I was just named as one of the Top 50 Innovation tweeters by Innovation Excellence. A tweeter is one who uses Twitter.
It’s a fairly informal sort of top 50 list — I don’t think there is a great deal of analysis around content or reach, but still, it’s nice to be recognized. I crossed the 10,000 follower line about a month ago, and weirdly, it felt like a real accomplishment. Then I saw that my friend and colleague Dr. Cindi Burnet (@Cyndiburnett) is over 50,000 followers and I didn’t feel quite so glamorous. And, you get out of Twitter what you put into it. I’m happy with my results at my current time-investment level. 10,000 feels like a “very good” showing. When I’m talking to publishers about my speaking and writing platform, that number is an eye-opener, i.e. somewhat impressive.
Readers who are Twitter newby’s or not-yet involved with Twitter might find this list of 50 a really good place to start. Follow this 50 for Innovation news. Or, just start with: @greggfraley and the KILN id, @kilnco (and this short list of my fave peeps: @kate_hammer @indy_neogy @madcreative)
I’m often asked by friends who are not at all “public” people why I bother with Twitter. The simple answer is it’s a multi-purpose business tool. First and foremost, a great PR vehicle for me, my written content, and my business services. I tweet to get people to read my blog. I tweet to get people to read my book. It works folks, your website will have higher numbers if you tweet appropriately* and lead people back to your site. I’ve gotten business from Twitter, actual face-to-face consulting and speaking work. I’ve also gotten book reviews for Jack’s Notebook, interviews for blogs and radio shows, and on occasion have spiked my Amazon buying numbers.
But it’s more than that. Twitter is a creativity and innovation tool.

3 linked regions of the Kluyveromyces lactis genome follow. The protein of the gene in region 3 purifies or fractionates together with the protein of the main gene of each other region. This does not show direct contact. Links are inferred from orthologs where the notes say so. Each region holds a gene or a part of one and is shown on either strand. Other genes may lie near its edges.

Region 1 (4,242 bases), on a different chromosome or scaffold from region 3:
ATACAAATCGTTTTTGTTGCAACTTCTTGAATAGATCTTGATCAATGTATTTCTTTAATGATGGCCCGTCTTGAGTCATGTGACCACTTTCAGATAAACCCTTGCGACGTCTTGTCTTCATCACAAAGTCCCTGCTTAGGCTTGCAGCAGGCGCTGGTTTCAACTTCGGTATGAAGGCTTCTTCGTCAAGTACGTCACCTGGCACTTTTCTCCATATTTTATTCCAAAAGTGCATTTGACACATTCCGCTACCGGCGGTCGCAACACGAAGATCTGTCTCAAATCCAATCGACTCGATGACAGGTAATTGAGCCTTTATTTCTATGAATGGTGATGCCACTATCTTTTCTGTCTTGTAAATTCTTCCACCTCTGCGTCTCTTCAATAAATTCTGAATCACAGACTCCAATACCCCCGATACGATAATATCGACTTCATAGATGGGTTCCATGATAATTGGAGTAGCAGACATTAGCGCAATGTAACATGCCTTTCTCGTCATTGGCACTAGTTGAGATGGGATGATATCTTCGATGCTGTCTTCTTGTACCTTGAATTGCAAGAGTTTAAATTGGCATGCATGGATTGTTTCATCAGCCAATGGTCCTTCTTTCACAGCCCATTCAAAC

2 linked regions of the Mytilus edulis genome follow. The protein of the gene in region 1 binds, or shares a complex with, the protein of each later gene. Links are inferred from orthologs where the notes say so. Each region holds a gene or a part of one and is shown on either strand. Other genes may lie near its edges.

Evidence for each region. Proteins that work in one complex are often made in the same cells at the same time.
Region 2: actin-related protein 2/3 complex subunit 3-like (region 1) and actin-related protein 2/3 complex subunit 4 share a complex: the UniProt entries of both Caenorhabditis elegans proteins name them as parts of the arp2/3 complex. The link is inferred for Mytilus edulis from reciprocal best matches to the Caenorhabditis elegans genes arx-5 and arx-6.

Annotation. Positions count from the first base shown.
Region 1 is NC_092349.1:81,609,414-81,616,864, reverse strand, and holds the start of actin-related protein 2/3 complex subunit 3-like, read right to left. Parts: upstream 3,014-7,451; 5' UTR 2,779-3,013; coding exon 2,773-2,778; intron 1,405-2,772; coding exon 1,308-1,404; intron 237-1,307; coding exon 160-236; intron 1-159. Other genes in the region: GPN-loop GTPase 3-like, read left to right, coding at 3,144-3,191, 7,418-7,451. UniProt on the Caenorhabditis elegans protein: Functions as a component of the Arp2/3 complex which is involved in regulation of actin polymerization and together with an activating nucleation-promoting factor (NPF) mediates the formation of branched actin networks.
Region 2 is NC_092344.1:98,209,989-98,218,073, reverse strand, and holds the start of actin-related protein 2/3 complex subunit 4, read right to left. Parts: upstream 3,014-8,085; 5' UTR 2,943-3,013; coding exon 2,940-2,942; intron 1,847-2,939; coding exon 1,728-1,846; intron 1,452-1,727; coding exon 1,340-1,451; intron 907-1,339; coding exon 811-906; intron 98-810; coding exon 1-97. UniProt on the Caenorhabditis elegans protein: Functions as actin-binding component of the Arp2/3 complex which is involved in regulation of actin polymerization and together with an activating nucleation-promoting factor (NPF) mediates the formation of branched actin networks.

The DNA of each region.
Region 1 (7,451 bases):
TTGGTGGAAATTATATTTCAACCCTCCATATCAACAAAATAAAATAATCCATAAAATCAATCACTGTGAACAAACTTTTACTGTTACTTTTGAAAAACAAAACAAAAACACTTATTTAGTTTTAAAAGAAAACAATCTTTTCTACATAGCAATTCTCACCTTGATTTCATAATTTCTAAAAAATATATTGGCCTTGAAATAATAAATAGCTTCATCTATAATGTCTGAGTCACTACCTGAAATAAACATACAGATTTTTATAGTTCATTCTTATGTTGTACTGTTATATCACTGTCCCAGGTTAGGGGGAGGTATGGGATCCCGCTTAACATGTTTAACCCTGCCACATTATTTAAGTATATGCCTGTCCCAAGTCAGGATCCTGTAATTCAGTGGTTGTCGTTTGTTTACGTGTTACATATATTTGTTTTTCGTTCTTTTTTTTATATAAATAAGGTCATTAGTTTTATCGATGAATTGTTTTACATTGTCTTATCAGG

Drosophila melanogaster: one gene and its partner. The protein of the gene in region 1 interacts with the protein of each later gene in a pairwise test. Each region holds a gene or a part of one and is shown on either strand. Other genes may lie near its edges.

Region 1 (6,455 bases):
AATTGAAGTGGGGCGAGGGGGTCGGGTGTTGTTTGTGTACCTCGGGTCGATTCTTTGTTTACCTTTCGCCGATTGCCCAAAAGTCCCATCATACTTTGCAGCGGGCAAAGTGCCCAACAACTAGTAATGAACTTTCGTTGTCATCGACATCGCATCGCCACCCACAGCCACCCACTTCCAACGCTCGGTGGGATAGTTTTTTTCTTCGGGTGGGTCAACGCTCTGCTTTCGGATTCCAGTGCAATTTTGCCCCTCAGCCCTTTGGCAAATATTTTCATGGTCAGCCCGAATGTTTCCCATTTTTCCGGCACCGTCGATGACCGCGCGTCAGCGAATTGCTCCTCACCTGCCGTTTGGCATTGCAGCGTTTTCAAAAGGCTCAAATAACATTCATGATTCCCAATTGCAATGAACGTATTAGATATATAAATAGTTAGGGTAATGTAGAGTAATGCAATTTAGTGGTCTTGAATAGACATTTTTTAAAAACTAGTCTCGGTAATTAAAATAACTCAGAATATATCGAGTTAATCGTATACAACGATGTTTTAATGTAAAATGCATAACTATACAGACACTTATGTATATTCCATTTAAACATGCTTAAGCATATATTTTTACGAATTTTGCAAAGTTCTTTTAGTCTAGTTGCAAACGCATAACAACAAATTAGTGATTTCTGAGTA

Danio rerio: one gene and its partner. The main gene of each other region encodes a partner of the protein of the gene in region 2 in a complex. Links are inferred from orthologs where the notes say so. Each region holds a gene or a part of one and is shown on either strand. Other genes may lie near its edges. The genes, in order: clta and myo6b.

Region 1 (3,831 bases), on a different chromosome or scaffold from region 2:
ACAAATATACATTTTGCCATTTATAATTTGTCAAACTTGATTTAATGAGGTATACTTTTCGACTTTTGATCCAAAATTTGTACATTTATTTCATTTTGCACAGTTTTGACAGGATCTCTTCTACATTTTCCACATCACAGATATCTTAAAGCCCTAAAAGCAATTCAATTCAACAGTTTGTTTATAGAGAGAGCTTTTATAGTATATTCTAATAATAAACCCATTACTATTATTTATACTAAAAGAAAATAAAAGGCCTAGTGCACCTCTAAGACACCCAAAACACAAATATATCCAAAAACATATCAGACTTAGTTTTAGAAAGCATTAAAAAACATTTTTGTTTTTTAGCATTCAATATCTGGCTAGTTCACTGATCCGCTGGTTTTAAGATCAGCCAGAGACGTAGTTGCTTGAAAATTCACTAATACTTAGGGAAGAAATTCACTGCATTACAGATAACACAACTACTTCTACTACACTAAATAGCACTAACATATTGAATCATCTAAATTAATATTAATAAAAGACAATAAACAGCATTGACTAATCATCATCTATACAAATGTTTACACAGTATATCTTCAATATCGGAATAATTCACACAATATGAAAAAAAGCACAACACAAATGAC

Sharing content is how one builds community in the modern age, and a community is often what it takes to innovate. I tweet because I have something to share that I think my followers will find interesting and useful (novel + useful = creative, and, creative is where innovation begins). I tweet simply for fun — as a form of written self-expression. Twitter is an art form. One can explore a challenge with Twitter, use it as stimulus for jamming ideas, and you can kick off an action plan in Twitter (so, it can be used in all phases of structured creative problem solving, aka “CPS”).
And then there is the whole wisdom of crowds thing. You may have noticed that Jimmy Fallon and other late night talk show hosts source great jokes via Twitter. You get to know specific people. My colleague on the top 50 list Jorge Barba (@jorgebarba) is a case-in-point. I started noticing his tweets and found many of them compelling enough to retweet, click on, and/or respond to. We’ve chatted via Twitter and posted on each others blogs — I’ve grown to respect his opinions and energy. We’ve never met in person. I feel we are quite good friends.
If you are thinking Twitter is primarily where you post “what you’re doing now” I’d say you are about 4 to 6 years behind the reality of social media. Twitter may have been that ephemeral “right now” thing when it first came online, but it quickly evolved into something much more interesting, useful, and powerful. Beyond the uses author’s like me make of Twitter, it’s also a prime news outlet, a social “pulse” meter that rivals Nielsen, a market research tool, a tool of street level communication, an advertising media, and much more. Look at the Wikipedia entry on Twitter for a quick read on what it’s really all about.
By the way, Twitter happened as a result of a classic brainstorming session. At a valuation of approximately 9 billion (achieved since 2006) might that be evidence that, yes, brainstorming can work? That evidence speaks to me more than a poorly executed study of random college students generating ideas about what to do with a brick.
* Appropriate tweeting goes something like this — tweet things of general interest to your community about 8 times before you tweet something that promotes you or your products.